God calls Abraham into Canaan which is modern day Lebanon, Israel, Palestine, Jordan and Syria territories, which God promised to Abraham’s descendants. Abraham essentially was the first Hebrew, and Jewish people today consider him to be their patriarch through Isaac, the son born to him and Sarah in their old age. It’s important to note that before Isaac came Ishmael, son born to Abraham and Hagar, through whom many Arabs are believed to be descendants of and through whom the Islamic faith was born. However Ishmael was not the heir promised to Abraham by God, Isaac was. So Isaac marries Rebekah and they have twin boys Esau (Eesaw) and Jacob. Jacob was a player and married 2 women: Rachel and Leah and between them they had 12 sons, but not before Jacob would wrestle with God and be renamed Israel. Now Israel’s 12 sons represent the 12 tribes of Israel, from which the Israelites would spawn. One of those tribes was Joseph and his two sons. Joseph had favor with his father which his 11 brothers envied. So in an act of jealously, Joseph’s brothers sold him into Egyptian slavery where he would eventually rise to power as 2nd in command to pharaoh. With family like that who needs enemies. You know some of ya’ll have some family members who’d sell you into slavery RIGHT NOW if they got the chance. I’m just being honest. But look at where it got the Israelites, you see famine came over the holy land and Jacob and all his descendants fled to Egypt where Hebrews themselves would become slaves. Until, Moses leads the exodus of Hebrew people out of Egypt and eventually into the Promised Land. Fast forward about 700 years when David becomes king over areas of the holy land and conquers Jerusalem making it the capital. Over about the next 1000 years Israel and Judah and all its surrounding territories change hands more times than worth counting. Then 1 BCE, in walks Jesus and Christianity is born. And soon after Christianity, Islam follows. All that means is now there are even more people to fight over stuff. And they would do so from the time of Jesus until 1917 when Britain takes Jerusalem and its surrounding areas from the Ottomans after the “quest for a Jewish State” was launched almost 20yrs prior. Uganda was considered among other places but the consensus was Palestine. So Palestine would be under British mandate until 1948, a time span during which the UK foreign secretary effectively declares the establishment of a Jewish state in the region, post holocaust. Of course this didn’t sit well with the native Palestinians who were there as Canaanites even before the genesis of the Israelites, so they unsuccessfully revolted against British forces. In 1948 the British withdraw from the region, Israel declares its independence, and wide spread fighting ensues between Israeli’s and Palestinians. And yall, they’ve been in conflict ever since. Only now, Israel is almost in complete control over the region as the population of Israeli’s has exceeded Palestinians, and as the state of Israel has gained support from power houses like the United States and others. So where does all this history leave us? Where does it leave them?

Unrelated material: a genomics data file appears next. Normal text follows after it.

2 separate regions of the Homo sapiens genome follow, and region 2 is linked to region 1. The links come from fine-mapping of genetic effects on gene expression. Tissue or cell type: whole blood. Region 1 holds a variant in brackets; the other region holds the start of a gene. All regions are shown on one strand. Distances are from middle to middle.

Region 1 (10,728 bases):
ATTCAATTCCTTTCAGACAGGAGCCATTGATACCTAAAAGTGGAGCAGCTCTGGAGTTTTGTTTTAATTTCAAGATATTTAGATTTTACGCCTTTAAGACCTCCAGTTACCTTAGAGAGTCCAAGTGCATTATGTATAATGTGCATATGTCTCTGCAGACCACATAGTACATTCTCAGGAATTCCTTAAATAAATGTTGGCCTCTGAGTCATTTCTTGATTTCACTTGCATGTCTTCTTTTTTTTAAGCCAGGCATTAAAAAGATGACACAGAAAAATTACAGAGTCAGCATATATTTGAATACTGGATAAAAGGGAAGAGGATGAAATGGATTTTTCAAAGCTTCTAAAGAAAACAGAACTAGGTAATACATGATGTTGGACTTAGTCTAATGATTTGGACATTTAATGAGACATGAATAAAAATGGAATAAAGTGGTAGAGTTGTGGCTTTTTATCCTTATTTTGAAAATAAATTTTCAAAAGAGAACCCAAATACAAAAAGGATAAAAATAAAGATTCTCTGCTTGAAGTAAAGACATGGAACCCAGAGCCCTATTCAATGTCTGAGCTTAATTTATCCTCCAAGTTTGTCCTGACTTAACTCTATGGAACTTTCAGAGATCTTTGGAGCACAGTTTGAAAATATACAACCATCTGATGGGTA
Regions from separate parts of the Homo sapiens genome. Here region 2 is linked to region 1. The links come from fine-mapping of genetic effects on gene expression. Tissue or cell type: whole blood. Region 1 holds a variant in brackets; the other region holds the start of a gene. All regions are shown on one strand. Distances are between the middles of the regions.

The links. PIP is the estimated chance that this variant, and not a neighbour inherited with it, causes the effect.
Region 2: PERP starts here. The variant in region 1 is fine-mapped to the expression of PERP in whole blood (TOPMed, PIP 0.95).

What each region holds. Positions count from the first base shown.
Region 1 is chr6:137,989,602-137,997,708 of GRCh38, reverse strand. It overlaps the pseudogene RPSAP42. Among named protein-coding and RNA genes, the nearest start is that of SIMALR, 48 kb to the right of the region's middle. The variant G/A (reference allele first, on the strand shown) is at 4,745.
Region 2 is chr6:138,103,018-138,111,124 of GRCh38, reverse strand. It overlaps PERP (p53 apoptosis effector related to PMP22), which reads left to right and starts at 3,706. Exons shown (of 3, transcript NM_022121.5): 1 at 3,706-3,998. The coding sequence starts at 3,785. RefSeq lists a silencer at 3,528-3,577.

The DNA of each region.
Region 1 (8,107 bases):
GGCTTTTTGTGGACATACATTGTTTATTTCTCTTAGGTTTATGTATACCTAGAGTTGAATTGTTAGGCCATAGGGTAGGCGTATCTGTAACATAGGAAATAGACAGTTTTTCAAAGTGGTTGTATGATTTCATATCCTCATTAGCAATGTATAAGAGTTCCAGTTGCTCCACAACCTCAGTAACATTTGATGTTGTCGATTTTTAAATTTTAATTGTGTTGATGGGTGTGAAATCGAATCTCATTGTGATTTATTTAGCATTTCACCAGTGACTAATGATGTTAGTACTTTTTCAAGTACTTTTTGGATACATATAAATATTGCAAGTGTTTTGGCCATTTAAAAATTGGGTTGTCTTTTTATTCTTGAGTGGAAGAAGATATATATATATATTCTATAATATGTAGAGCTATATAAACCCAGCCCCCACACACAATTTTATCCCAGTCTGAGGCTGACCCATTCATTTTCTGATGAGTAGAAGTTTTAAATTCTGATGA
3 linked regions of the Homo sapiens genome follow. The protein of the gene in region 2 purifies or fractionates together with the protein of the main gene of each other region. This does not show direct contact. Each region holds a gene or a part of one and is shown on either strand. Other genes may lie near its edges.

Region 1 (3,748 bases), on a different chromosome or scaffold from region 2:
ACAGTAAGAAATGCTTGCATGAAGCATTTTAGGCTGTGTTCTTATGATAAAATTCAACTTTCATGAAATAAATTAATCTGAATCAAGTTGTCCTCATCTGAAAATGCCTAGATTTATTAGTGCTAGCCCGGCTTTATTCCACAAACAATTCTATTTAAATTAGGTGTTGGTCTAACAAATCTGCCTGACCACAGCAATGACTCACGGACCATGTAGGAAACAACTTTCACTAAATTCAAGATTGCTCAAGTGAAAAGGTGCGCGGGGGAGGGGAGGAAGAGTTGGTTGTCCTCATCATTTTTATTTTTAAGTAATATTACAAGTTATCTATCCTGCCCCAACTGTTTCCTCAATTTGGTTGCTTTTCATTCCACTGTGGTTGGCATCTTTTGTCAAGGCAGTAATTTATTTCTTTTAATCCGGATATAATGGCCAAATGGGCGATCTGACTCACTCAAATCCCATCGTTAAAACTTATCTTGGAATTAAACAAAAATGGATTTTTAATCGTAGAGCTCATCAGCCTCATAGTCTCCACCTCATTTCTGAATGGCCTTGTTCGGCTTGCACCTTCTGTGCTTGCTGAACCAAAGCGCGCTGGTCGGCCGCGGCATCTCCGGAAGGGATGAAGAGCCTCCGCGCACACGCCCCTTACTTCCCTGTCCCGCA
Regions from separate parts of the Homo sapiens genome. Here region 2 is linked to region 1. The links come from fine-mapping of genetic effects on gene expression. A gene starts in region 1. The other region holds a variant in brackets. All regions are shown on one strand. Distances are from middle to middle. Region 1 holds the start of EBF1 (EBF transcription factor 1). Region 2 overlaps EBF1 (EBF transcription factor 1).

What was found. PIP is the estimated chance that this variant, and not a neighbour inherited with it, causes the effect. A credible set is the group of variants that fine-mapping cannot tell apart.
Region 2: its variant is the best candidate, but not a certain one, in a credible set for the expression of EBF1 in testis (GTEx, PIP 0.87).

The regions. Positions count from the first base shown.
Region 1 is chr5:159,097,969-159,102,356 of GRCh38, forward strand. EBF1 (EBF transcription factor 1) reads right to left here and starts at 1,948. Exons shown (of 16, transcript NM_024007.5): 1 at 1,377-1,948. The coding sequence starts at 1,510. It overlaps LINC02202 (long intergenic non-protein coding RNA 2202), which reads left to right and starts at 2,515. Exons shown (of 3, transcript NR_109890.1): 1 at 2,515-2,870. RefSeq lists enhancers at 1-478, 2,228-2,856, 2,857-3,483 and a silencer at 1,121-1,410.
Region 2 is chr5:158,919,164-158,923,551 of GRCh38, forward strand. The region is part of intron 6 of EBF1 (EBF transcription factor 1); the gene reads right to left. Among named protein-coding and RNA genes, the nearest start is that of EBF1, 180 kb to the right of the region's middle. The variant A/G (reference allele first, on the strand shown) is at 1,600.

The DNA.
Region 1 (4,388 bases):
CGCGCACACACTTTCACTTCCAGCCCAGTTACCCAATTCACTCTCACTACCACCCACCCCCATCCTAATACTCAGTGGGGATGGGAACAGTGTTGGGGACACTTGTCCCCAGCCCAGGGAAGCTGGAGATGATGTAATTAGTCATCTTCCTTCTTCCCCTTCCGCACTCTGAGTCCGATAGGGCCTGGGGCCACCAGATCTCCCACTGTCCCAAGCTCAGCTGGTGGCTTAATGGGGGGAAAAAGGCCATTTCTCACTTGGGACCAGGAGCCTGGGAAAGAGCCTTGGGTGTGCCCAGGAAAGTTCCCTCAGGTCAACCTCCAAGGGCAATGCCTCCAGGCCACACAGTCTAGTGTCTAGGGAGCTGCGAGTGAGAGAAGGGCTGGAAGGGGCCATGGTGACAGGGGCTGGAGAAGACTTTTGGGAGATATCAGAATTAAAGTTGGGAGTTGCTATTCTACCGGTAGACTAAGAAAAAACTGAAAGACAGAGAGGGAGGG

You know, we walked through that historical context because frankly, history is important. If you don’t know your history you are destined to repeat it. You’ve got to know where you’ve been to know where you are going. You know SANKOFA. My time spent learning more about the Israeli narrative revealed to me that there may be no other group of people who allow their past to inform their present, more than the people of Israel. Take Masada for example, a BC fortress where almost 1000 Jewish rebels and their families are said to have committed suicide in lieu of impending enslavement by the mightier Romans. to this day, 2000 yrs later the Israel Defense Forces (IDF) go to Masada before beginning their service to pledge their allegiance to Israel in honor of those fallen rebels. Then there is Yad Vashem a living memorial to the victims of the holocaust. Being there was like reliving fascist Germany between the years of 1933-45 from start to finish. 2/3 to half of an entire race of people exterminated. All I could do to even begin to relate to the pain felt by such genocide was draw parallels to slavery. But even that wasn’t enough. The holocaust was that bad. Separation from their families, their land, their faith. Abducted from their homes and thrown onto the streets and into concentration camps. Deprived of work, and even denied of services from non-Jews. Looted of all their possessions by Nazis. Erased. And for what? Because one anti-Semite convinced an entire country that Jews were parasites that needed to be exterminated. And Hitler…is he the worst person ever??? Just one question that raced through my mind. I had many others: If I felt this angry how did Jewish people feel?? Majority of the visitors at the museum that day were children of this unfortunate history. How healthy is it to constantly be reminded of such atrocities? At what point does remembrance and memorial cease to honor history, and begin to perpetuate it? Then I realized I was in the twilight zone. I’d been here before. The day before in fact. I’d heard similar stories the day before in Palestinian Hebron. And the week before in Aida Palestinian refugee camp. Stories of Palestinians separated from their land and other Palestinians by a concrete wall. Palestinians pulled out of their homes without explanation. Homes demolished. Refugee camps erected. Palestinians denied education, employment, and social services like access to water simply because they are Palestinian. I was angry then by the oppression I was witnessing the way I at the museum by the horror of the holocaust. I remember thinking “you’ve got to be a deeply hurt people to oppress others in this way.” It was clear, the hurt was in the history of the Jews, and hurt people hurt people. James Baldwin once said, “People are trapped in history and history is trapped in them.” The people of Israel are trapped in their history, and their history in them, and as a result a new reign of oppression lives. Now I’m not comparing the holocaust to the apartheid taking place in the Holy Land today. Nothing compares. But I’m just saying. The similarity in some of the stories I heard at Yad Vashem and some of the things I saw in Palestine, were startling. Because Hurt people hurt people, yall. After being released from prison Nelson Mandela said, “As I walked out the door towards the gate that would lead to my freedom, I knew if I didn’t leave my bitterness and hatred behind, I’d still be in prison.” Likewise my beautiful black brothers and sisters, I say to you on this first Sunday in black history month, if we continue to carry around the hurt of slavery, constantly reliving the event, allowing it to negatively inform our present, then we too continue to be enslaved. It isn’t until we free ourselves of not only the physical hurt of our unfortunate pasts, but the mental and emotional health as well, that we can truly declare our freedom. So today I pray not for the liberation of the Palestinian people, instead I pray for the liberation of the people of Israel, for their liberations are bound. When we think about oppression, we often only think of the oppressed as being stuck. But the truth is, both are. One of the other young adult leaders put it to me this way, the oppressed is laying on the ground unable to move because the oppressor’s foot is holding them down. But the reality is, both are stuck. The oppressed can’t get up, and the oppressor can’t let up. In order to end oppression, both the oppressed and the oppressor have to be liberated. Today, let us pray for the healing of the historical hurt of the Israeli people and hurt people all over the world; by doing so we’ll be simultaneously liberating those held down by oppression.